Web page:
New York State Bar Association
Committee on Professional Ethics
Opinion 938 (10/09/12)
Topic: Law firm ownership of business that provides nonlegal services and pays for “leads”
Digest: Law firm that owns an entity providing nonlegal SSDI services is not subject to legal ethics rules as to those services, and no ethical violation would arise from entity’s purchase of leads to market those services, if the entity includes no lawyers, operates separately from the law firm, and disclaims the provision of legal services.
Rules: 5.7, 7.2(a)
1. The lawyers in inquiring attorney’s law firm contemplate forming a separate entity (the “SSDI Entity”) for the purpose of providing services to persons with respect to Social Security Disability Insurance claims (“SSDI services”). The inquirer states that while “lawyers can handle these cases, one does not have to be a lawyer to do so” and notes that “Licensed Hearing Representative” is the term used to describe a nonlawyer authorized to handle such cases. The SSDI Entity would have a different name from the firm, would be housed in a different facility and would have its own letterhead, business cards, phone number and employees, including a nonlawyer Licensed Hearing Representative.
2. No employee of the SSDI Entity would be a lawyer. The SSDI Entity would advise customers and potential customers, in writing, that the SSDI services “are not legal services and do not come within any attorney-client relationship.”
3. May the SSDI Entity, if established and owned by inquirer and his colleagues, purchase SSDI leads from a marketing organization? The organization, which advertises heavily on the internet, would forward to the SSDI Entity the information of people who respond to its website if the SSDI Entity agrees to pay for a certain number of leads in a certain geographic area each month.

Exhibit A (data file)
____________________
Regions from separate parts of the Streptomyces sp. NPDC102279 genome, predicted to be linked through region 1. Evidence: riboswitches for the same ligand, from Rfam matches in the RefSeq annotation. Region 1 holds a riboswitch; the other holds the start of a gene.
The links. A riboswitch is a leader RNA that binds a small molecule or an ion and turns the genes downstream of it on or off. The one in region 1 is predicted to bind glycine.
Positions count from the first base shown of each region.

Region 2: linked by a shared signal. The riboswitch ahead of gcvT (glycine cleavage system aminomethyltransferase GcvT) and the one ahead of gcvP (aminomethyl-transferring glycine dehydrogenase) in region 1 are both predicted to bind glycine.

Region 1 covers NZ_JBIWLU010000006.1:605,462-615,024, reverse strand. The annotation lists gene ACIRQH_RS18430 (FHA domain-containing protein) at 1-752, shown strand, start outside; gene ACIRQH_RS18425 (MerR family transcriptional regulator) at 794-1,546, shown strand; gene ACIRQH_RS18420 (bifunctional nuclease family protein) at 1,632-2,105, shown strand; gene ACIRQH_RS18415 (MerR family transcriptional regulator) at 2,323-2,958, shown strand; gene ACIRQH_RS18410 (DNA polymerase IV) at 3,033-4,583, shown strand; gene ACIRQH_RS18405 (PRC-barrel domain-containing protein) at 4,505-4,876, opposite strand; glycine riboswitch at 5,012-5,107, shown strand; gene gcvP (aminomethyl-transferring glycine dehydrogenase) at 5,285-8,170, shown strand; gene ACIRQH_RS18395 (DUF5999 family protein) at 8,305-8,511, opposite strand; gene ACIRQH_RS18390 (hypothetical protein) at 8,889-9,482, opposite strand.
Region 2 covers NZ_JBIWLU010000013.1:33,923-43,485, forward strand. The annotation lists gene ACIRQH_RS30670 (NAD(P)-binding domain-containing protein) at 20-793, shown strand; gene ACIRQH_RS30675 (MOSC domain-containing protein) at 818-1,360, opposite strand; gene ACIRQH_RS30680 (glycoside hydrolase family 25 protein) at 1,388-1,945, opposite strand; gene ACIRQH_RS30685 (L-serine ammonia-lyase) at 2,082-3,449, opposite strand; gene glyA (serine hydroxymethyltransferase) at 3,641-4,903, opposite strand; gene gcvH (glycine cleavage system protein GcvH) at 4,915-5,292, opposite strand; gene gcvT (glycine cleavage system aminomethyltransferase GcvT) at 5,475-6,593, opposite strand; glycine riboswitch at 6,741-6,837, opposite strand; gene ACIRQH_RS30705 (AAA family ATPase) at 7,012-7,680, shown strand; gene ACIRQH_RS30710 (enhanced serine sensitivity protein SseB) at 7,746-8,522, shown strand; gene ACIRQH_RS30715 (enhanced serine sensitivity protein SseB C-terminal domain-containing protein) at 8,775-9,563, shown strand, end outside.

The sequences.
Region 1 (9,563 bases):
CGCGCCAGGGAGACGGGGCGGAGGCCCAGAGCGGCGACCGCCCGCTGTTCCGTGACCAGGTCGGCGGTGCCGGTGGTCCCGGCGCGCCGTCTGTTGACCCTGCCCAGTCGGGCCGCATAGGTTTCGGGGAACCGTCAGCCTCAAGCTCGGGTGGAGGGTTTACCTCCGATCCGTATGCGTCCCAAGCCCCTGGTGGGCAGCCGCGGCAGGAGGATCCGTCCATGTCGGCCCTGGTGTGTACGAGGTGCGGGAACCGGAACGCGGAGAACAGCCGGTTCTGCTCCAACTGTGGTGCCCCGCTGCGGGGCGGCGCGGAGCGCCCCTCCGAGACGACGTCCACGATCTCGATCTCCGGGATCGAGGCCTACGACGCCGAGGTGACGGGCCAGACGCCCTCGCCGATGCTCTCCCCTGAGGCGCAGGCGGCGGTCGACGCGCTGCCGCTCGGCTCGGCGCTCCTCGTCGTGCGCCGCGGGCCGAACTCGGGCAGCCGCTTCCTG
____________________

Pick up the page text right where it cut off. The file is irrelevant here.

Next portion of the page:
4. Rule 7.2(a) of the New York Rules of Professional Conduct states that a lawyer “shall not compensate or give anything of value to a person or organization to recommend or obtain employment by a client” with exceptions not relevant here. The inquirer notes our opinion N.Y. State 779 (2004) in which we relied upon Disciplinary Rule 2-103(B), the predecessor to Rule 7.2(a), in concluding that it is improper for an attorney to pay money to a marketing organization in return for “leads” to potential clients. The inquirer recognizes that his law firm would not be permitted to purchase leads for its law practice but seeks to clarify whether the SSDI Entity, because of its separate nature, could purchase leads without giving rise to an ethical violation by the lawyers in the firm.
5. Rule 5.7, entitled “Responsibilities Regarding Nonlegal Services”, is the key Rule to consider. Rule 5.7(c) defines “nonlegal services” to mean “those services that lawyers may lawfully provide and that are not prohibited as an unauthorized practice of law when provided by a nonlawyer.” We assume, based on assertions in the inquiry, that nonlawyer Licensed Hearing Representatives are permitted by federal law to provide (and accordingly are not prohibited by New York law from providing) the contemplated services. Thus the services qualify as “nonlegal services” for purposes of the Rule.